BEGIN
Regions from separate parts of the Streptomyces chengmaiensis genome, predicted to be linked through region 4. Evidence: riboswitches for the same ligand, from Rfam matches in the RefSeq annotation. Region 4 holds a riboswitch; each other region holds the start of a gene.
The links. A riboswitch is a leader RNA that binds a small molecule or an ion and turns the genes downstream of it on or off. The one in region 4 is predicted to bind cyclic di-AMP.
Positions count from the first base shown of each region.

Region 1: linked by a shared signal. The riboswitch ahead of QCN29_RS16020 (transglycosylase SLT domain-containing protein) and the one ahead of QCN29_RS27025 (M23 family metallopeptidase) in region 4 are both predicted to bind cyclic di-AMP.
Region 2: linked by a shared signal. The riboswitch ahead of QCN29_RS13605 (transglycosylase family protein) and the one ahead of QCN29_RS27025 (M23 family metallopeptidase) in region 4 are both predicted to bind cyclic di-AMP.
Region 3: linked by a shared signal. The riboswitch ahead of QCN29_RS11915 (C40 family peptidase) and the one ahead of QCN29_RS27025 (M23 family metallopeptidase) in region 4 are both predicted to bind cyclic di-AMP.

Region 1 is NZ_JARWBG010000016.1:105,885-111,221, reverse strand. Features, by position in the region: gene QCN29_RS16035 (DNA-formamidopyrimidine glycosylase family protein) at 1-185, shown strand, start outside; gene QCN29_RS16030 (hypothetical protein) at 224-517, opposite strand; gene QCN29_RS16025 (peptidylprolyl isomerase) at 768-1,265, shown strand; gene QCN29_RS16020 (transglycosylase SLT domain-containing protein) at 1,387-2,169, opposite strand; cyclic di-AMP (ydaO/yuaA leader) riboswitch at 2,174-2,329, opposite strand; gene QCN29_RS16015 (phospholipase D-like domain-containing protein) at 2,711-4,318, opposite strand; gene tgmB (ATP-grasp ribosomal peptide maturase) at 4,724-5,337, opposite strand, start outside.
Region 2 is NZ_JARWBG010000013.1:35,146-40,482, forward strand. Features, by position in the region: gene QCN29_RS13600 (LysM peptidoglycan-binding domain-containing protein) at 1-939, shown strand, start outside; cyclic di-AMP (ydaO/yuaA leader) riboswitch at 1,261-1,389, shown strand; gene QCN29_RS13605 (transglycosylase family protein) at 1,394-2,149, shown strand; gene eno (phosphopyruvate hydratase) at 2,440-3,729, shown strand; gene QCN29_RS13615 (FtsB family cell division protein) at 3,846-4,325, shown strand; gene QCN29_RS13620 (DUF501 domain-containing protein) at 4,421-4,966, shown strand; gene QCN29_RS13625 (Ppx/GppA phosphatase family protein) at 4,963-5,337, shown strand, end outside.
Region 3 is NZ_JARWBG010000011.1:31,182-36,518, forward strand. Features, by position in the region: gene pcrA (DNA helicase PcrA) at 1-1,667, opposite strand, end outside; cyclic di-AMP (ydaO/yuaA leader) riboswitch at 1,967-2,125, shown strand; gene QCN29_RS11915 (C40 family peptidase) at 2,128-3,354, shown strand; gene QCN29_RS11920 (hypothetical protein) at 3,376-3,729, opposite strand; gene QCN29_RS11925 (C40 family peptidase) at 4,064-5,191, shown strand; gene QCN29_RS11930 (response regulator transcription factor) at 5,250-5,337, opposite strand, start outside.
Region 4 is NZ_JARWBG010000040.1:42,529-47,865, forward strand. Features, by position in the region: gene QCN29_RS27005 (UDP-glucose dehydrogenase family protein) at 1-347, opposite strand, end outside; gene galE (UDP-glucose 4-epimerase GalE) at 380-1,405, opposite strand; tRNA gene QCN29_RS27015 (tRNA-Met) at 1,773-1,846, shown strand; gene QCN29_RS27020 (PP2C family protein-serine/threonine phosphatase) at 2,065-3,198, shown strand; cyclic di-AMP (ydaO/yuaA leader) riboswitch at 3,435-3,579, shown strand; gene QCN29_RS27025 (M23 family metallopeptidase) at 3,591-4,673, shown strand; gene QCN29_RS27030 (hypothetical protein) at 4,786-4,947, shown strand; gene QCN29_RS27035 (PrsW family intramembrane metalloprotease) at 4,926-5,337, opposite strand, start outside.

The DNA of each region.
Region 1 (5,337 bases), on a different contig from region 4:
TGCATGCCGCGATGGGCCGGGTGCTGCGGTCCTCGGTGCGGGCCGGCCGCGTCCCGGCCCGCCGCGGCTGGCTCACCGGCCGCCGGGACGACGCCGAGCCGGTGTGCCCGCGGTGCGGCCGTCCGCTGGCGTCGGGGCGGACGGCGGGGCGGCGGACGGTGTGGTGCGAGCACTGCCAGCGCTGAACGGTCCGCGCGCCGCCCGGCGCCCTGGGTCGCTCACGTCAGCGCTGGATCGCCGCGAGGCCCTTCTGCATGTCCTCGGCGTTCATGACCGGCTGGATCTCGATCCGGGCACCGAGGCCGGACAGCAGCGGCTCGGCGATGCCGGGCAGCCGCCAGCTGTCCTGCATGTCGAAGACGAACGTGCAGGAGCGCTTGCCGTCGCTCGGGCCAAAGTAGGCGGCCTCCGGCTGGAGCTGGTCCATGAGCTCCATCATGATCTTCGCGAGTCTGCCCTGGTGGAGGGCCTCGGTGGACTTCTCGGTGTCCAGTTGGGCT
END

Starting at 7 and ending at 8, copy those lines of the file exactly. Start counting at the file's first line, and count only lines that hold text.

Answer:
Region 1 is NZ_JARWBG010000016.1:105,885-111,221, reverse strand. Features, by position in the region: gene QCN29_RS16035 (DNA-formamidopyrimidine glycosylase family protein) at 1-185, shown strand, start outside; gene QCN29_RS16030 (hypothetical protein) at 224-517, opposite strand; gene QCN29_RS16025 (peptidylprolyl isomerase) at 768-1,265, shown strand; gene QCN29_RS16020 (transglycosylase SLT domain-containing protein) at 1,387-2,169, opposite strand; cyclic di-AMP (ydaO/yuaA leader) riboswitch at 2,174-2,329, opposite strand; gene QCN29_RS16015 (phospholipase D-like domain-containing protein) at 2,711-4,318, opposite strand; gene tgmB (ATP-grasp ribosomal peptide maturase) at 4,724-5,337, opposite strand, start outside.
Region 2 is NZ_JARWBG010000013.1:35,146-40,482, forward strand. Features, by position in the region: gene QCN29_RS13600 (LysM peptidoglycan-binding domain-containing protein) at 1-939, shown strand, start outside; cyclic di-AMP (ydaO/yuaA leader) riboswitch at 1,261-1,389, shown strand; gene QCN29_RS13605 (transglycosylase family protein) at 1,394-2,149, shown strand; gene eno (phosphopyruvate hydratase) at 2,440-3,729, shown strand; gene QCN29_RS13615 (FtsB family cell division protein) at 3,846-4,325, shown strand; gene QCN29_RS13620 (DUF501 domain-containing protein) at 4,421-4,966, shown strand; gene QCN29_RS13625 (Ppx/GppA phosphatase family protein) at 4,963-5,337, shown strand, end outside.